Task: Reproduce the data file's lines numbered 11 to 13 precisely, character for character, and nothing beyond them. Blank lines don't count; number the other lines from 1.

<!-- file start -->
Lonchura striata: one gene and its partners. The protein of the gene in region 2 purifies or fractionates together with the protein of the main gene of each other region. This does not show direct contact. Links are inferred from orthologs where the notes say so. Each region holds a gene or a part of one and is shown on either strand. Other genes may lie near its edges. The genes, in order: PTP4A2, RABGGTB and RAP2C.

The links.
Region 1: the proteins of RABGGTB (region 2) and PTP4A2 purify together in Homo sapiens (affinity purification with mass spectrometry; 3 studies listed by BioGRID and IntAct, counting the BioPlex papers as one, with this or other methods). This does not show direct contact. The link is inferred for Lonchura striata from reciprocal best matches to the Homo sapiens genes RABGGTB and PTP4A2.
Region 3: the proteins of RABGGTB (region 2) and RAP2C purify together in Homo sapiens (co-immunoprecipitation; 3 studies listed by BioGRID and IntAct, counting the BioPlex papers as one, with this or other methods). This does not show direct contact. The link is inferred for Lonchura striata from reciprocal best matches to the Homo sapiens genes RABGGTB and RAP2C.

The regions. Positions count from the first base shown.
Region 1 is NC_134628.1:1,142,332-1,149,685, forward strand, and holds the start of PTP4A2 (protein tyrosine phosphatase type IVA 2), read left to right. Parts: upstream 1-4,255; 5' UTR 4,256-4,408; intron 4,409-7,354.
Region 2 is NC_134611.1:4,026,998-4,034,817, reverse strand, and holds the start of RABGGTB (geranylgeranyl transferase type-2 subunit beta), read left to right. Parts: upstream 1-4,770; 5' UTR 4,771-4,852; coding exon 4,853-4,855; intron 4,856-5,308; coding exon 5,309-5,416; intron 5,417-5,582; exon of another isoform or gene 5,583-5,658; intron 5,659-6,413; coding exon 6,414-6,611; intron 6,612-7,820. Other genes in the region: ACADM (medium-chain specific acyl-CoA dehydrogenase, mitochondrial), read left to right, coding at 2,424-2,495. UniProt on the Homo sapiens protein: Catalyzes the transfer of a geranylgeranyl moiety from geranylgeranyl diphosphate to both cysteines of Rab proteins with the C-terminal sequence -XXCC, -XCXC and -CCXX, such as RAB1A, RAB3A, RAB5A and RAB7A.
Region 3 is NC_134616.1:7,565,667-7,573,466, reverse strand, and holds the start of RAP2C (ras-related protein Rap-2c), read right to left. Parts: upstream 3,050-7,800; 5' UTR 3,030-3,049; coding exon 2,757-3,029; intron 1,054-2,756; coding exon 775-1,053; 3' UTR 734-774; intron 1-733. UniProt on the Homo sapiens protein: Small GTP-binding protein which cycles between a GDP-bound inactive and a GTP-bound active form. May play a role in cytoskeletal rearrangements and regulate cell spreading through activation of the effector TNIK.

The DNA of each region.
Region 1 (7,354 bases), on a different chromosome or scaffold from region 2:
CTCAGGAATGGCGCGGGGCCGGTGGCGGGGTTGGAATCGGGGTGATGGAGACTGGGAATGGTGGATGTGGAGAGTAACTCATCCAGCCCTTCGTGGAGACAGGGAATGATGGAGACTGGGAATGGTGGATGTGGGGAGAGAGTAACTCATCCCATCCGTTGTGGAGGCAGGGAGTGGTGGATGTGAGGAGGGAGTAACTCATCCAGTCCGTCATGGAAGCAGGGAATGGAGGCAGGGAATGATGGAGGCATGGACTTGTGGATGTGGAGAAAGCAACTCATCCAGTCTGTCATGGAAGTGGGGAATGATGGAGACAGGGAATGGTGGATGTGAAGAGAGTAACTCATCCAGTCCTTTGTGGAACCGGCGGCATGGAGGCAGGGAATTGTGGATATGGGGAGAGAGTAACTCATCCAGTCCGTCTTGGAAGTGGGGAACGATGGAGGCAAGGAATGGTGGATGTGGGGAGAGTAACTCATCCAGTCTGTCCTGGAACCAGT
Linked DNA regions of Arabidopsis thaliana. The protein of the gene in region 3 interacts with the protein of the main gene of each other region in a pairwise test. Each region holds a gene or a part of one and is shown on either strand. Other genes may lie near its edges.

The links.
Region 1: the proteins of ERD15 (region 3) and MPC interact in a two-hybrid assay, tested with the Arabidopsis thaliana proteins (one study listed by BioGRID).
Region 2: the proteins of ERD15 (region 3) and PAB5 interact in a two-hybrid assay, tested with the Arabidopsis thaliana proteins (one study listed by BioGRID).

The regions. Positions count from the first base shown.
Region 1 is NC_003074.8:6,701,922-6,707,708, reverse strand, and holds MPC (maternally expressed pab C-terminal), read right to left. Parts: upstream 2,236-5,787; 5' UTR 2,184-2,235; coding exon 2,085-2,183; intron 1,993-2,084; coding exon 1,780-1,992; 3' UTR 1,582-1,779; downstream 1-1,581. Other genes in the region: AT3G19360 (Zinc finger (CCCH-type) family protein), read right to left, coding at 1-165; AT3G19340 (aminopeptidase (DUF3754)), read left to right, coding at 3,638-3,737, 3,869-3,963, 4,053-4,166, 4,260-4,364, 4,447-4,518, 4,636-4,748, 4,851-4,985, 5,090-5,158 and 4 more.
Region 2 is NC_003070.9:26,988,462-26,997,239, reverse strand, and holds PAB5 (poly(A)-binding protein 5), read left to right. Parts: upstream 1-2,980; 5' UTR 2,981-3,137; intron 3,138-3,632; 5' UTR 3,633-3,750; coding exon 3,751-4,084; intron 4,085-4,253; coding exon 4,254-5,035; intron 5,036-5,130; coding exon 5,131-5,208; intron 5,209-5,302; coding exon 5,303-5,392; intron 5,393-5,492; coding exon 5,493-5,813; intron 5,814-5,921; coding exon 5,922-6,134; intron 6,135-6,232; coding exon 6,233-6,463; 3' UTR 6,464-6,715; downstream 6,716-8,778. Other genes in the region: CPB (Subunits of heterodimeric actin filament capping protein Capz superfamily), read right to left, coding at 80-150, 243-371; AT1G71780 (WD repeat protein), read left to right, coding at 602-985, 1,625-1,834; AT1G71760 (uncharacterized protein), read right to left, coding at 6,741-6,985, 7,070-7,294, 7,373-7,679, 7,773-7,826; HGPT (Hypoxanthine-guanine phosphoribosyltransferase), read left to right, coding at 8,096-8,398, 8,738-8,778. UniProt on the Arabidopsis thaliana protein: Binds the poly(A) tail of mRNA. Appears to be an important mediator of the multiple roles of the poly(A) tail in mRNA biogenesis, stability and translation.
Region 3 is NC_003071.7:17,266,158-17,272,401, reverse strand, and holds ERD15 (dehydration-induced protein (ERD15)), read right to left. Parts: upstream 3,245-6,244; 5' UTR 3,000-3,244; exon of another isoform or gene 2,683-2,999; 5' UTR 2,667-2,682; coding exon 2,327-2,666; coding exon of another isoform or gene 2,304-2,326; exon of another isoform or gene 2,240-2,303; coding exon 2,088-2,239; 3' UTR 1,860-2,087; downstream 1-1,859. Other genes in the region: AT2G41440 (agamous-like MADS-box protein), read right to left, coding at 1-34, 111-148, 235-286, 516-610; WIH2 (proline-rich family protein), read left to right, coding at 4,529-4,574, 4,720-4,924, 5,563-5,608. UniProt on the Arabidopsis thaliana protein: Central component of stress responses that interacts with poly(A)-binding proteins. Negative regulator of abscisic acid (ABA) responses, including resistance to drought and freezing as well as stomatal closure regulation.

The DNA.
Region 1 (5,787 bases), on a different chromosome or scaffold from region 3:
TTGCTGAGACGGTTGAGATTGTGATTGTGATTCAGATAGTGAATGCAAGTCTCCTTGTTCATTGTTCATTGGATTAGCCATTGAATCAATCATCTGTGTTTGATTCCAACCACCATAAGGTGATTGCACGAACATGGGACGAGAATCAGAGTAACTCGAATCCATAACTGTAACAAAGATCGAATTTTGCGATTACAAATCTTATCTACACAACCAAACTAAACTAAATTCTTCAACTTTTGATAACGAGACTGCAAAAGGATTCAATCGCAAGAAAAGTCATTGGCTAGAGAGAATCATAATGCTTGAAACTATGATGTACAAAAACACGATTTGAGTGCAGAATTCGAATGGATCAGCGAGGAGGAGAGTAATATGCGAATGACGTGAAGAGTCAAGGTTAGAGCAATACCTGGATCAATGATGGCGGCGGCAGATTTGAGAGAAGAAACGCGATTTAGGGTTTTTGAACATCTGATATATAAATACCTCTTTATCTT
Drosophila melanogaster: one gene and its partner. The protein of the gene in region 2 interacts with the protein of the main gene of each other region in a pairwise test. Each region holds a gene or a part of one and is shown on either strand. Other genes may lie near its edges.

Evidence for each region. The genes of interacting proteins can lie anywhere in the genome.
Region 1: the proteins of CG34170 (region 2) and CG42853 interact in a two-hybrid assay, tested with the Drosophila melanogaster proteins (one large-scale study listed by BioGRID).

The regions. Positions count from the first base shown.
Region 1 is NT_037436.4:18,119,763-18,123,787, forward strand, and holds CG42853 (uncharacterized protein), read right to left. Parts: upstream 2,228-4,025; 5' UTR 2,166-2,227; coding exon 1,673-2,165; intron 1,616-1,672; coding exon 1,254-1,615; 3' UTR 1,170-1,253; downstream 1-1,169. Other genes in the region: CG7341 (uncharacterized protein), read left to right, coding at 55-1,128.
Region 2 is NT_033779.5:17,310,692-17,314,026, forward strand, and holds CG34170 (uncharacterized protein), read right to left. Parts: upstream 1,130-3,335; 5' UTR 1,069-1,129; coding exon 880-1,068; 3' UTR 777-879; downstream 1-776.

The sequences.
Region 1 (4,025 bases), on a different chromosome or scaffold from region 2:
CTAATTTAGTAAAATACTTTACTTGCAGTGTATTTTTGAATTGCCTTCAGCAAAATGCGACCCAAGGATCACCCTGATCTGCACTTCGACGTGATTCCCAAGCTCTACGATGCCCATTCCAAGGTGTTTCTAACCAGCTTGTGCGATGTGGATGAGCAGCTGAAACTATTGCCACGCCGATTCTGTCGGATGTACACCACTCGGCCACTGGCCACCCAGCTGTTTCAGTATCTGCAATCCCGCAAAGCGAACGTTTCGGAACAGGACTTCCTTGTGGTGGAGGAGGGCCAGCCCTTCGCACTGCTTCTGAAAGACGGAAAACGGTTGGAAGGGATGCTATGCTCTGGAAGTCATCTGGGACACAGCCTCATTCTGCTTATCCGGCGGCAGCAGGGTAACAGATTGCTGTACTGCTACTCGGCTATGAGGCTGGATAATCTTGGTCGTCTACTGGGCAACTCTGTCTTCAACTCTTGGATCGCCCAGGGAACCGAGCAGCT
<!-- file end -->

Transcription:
CTCAGGAATGGCGCGGGGCCGGTGGCGGGGTTGGAATCGGGGTGATGGAGACTGGGAATGGTGGATGTGGAGAGTAACTCATCCAGCCCTTCGTGGAGACAGGGAATGATGGAGACTGGGAATGGTGGATGTGGGGAGAGAGTAACTCATCCCATCCGTTGTGGAGGCAGGGAGTGGTGGATGTGAGGAGGGAGTAACTCATCCAGTCCGTCATGGAAGCAGGGAATGGAGGCAGGGAATGATGGAGGCATGGACTTGTGGATGTGGAGAAAGCAACTCATCCAGTCTGTCATGGAAGTGGGGAATGATGGAGACAGGGAATGGTGGATGTGAAGAGAGTAACTCATCCAGTCCTTTGTGGAACCGGCGGCATGGAGGCAGGGAATTGTGGATATGGGGAGAGAGTAACTCATCCAGTCCGTCTTGGAAGTGGGGAACGATGGAGGCAAGGAATGGTGGATGTGGGGAGAGTAACTCATCCAGTCTGTCCTGGAACCAGT
Linked DNA regions of Arabidopsis thaliana. The protein of the gene in region 3 interacts with the protein of the main gene of each other region in a pairwise test. Each region holds a gene or a part of one and is shown on either strand. Other genes may lie near its edges.

The links.